Her eyes narrowed. She was so sweet, afraid to spend money when it wasn’t necessary. But I needed a break. And it had been a rushed morning. I placed my hand in hers to assure her.
"Sure, besides, it's been a long week for both of us, hasn't it? Let's treat ourselves to something nice, your choice. What do you say?"
"It sounds wonderful, Wes," she responded quickly, her lips curving into a bright smile. "We'll have ourselves a grand old time! Now go on and have yourself a fine day. You never know when a big story will drop." She quickly fixed my tie for me as she spoke.
"That's true. Though if I might confess to you, I wouldn't mind somebody else getting the job every once in a while." I replied with weariness that was both exaggerated and real.
I'd been writing up the big stories for the Times for the past few months, and while it was certainly bringing growth to our pocketbooks, it was also taking away from our time together. Every hour spent working late, laboring over a story, boring through mountains of research, was an hour I wasn't spending with Marcia. It wasn't as though I'd gone into this job with the aim of surrendering my soul to it. I suppose in my sub-conscious even then, I knew I'd never recover those precious moments again, but the thought never entered the forefront of my mind. It lurked in the shadows, a threat if I allowed it to become one...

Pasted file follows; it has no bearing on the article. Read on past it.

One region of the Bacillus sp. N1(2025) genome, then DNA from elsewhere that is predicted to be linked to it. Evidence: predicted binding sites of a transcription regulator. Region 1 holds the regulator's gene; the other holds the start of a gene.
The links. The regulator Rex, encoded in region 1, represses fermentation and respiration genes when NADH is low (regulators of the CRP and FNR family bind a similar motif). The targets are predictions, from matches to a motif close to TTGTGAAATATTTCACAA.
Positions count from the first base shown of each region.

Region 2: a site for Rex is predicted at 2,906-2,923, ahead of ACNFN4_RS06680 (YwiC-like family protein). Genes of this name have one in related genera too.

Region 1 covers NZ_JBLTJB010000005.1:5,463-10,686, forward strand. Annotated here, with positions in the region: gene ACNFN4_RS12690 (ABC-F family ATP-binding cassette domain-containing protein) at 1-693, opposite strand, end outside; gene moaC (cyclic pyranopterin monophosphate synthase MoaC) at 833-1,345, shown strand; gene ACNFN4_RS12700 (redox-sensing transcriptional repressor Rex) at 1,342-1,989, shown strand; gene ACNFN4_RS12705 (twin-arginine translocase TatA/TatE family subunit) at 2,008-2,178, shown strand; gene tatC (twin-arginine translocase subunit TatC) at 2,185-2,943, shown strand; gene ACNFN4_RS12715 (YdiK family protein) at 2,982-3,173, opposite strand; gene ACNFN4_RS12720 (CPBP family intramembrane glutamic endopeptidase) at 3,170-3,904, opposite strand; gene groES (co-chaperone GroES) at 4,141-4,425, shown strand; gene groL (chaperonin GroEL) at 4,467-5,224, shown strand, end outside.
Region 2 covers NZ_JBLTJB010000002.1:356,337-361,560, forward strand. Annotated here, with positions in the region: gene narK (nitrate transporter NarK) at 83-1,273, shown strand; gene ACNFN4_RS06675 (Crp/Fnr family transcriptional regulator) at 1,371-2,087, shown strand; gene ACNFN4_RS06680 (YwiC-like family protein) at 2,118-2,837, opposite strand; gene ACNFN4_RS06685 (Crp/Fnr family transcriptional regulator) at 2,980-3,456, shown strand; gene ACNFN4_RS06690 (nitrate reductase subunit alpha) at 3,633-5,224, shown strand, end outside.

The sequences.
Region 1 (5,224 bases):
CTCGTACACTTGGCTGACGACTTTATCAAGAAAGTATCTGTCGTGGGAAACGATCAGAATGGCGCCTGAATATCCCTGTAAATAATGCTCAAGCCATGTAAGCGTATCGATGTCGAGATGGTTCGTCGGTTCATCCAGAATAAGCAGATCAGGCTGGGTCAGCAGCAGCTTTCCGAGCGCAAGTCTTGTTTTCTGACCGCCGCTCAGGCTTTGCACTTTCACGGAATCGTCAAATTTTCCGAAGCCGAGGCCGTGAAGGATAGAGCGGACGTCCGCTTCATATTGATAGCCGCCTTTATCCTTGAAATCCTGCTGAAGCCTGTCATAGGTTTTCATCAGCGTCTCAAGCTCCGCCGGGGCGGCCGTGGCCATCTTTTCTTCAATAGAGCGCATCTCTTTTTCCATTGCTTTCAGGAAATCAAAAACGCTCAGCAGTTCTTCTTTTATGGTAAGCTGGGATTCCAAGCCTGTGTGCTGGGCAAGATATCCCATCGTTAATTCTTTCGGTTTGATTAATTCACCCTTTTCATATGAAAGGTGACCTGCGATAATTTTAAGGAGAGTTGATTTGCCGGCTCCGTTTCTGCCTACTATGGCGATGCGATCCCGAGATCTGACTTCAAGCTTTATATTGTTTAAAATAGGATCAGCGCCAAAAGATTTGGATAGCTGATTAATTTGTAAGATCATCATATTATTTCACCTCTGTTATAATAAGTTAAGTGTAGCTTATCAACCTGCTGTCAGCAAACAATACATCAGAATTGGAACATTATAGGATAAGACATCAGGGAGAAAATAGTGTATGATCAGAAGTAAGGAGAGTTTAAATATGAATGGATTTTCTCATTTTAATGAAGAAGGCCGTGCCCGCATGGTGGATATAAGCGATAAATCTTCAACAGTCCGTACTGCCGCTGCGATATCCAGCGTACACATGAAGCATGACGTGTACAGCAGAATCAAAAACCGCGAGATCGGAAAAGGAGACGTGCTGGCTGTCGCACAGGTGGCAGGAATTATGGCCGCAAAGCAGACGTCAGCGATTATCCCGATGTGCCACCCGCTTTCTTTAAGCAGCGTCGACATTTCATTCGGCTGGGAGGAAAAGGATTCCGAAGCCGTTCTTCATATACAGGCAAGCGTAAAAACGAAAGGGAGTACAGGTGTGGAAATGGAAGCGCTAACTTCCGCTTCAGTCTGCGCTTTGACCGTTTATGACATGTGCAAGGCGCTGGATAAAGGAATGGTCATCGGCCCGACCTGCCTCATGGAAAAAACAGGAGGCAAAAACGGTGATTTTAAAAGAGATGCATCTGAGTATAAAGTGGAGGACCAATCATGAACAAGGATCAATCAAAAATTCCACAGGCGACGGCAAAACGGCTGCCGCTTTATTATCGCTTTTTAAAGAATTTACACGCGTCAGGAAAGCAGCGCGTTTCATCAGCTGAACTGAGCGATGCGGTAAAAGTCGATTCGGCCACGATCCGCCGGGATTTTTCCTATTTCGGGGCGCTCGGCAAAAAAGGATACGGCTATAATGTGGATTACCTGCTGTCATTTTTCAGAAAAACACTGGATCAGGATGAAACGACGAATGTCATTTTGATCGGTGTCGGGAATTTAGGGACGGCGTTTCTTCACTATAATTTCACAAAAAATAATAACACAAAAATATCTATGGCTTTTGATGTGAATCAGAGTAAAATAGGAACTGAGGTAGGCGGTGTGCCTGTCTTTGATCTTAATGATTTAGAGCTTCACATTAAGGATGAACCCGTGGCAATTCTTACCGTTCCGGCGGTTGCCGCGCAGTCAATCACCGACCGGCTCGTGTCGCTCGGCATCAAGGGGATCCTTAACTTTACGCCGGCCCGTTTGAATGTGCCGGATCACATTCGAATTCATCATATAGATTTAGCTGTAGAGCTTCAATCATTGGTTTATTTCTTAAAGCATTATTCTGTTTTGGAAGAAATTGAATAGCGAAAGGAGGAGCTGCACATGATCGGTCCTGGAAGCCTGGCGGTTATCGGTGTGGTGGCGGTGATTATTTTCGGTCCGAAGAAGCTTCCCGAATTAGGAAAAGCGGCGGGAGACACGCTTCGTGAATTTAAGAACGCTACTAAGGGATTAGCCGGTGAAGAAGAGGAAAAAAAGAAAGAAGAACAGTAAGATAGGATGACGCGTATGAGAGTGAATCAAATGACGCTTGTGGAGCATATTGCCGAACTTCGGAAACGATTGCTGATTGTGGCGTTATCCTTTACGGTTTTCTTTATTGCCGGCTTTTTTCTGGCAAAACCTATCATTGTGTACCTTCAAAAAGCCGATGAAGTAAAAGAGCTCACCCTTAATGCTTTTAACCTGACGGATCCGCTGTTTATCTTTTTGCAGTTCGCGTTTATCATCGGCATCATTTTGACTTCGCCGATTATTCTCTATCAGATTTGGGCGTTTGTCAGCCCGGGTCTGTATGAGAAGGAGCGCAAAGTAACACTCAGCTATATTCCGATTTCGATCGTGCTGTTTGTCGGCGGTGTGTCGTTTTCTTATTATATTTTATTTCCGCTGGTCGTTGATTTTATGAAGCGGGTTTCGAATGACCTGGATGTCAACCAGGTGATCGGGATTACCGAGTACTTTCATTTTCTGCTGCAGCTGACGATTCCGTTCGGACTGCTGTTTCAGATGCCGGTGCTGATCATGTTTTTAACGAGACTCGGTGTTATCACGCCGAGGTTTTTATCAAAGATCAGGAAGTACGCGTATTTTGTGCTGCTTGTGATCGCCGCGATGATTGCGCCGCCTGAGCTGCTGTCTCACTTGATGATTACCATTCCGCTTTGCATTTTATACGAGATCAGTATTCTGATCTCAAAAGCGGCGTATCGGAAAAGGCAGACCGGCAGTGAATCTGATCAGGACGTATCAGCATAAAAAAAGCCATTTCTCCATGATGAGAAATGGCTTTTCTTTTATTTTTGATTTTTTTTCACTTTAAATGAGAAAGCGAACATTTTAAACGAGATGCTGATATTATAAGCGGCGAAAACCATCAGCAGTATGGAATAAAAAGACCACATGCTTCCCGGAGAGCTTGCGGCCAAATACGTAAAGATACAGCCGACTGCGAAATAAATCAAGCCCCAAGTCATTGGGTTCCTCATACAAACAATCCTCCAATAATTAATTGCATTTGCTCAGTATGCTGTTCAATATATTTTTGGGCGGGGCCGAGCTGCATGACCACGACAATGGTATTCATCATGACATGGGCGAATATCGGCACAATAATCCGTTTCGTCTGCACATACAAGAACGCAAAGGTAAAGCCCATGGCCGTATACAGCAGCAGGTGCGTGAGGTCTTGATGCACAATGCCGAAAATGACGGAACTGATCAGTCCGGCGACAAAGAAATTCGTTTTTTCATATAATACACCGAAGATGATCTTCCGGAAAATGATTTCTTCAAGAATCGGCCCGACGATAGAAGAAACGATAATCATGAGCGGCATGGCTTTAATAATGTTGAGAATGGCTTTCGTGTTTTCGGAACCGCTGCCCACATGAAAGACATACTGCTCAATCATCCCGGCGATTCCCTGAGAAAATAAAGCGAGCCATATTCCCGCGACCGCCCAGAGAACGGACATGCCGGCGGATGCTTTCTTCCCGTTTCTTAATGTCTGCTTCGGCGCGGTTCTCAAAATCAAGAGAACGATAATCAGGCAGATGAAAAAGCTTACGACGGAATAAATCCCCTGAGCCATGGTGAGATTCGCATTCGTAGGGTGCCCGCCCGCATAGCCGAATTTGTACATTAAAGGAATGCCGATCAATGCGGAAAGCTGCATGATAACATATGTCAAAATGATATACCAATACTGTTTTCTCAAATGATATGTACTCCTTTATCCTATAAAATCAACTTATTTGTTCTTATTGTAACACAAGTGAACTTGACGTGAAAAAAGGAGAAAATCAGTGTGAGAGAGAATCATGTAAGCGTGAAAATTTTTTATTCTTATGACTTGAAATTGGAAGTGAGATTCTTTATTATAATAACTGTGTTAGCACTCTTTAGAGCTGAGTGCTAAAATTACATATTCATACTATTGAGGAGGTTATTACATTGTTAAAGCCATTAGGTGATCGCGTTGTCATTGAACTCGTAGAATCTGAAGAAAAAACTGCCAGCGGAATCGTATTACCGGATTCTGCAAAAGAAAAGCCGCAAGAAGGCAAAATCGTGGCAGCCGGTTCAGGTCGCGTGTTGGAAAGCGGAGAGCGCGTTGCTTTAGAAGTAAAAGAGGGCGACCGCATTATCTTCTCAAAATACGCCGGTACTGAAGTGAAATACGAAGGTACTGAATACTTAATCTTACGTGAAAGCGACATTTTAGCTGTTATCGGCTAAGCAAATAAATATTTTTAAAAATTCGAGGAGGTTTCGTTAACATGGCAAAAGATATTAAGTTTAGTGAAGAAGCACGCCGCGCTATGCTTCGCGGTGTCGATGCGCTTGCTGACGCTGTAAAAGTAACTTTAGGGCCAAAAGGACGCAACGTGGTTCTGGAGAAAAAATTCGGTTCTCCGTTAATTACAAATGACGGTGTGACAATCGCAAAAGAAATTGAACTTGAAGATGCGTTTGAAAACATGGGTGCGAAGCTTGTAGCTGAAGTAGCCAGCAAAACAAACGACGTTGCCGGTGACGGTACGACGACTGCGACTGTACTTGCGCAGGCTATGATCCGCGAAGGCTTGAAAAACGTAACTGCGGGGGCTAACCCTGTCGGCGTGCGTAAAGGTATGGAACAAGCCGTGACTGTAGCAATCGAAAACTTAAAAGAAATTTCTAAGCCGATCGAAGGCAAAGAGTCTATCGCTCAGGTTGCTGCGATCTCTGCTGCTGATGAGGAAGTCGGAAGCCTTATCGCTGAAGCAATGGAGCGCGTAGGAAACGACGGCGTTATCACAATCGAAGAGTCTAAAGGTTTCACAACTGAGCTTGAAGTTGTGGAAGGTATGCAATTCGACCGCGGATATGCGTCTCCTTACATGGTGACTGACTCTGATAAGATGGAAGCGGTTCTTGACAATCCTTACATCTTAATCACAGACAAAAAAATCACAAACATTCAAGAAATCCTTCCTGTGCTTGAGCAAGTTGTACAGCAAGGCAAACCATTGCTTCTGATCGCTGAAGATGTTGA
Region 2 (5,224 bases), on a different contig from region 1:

"Well, we can't fault them for wanting their best columnist on the job, now can we?" She said after a brief silence, as she softly caressed my cheek.
"No, but I'm certain if they tried enough, they can find someone better." I checked my watch again, past eight-thirty, the boss was going to skin me alive if I dallied any longer. "I've really got to run now. Take care, sweetheart, I'll be home before you know it."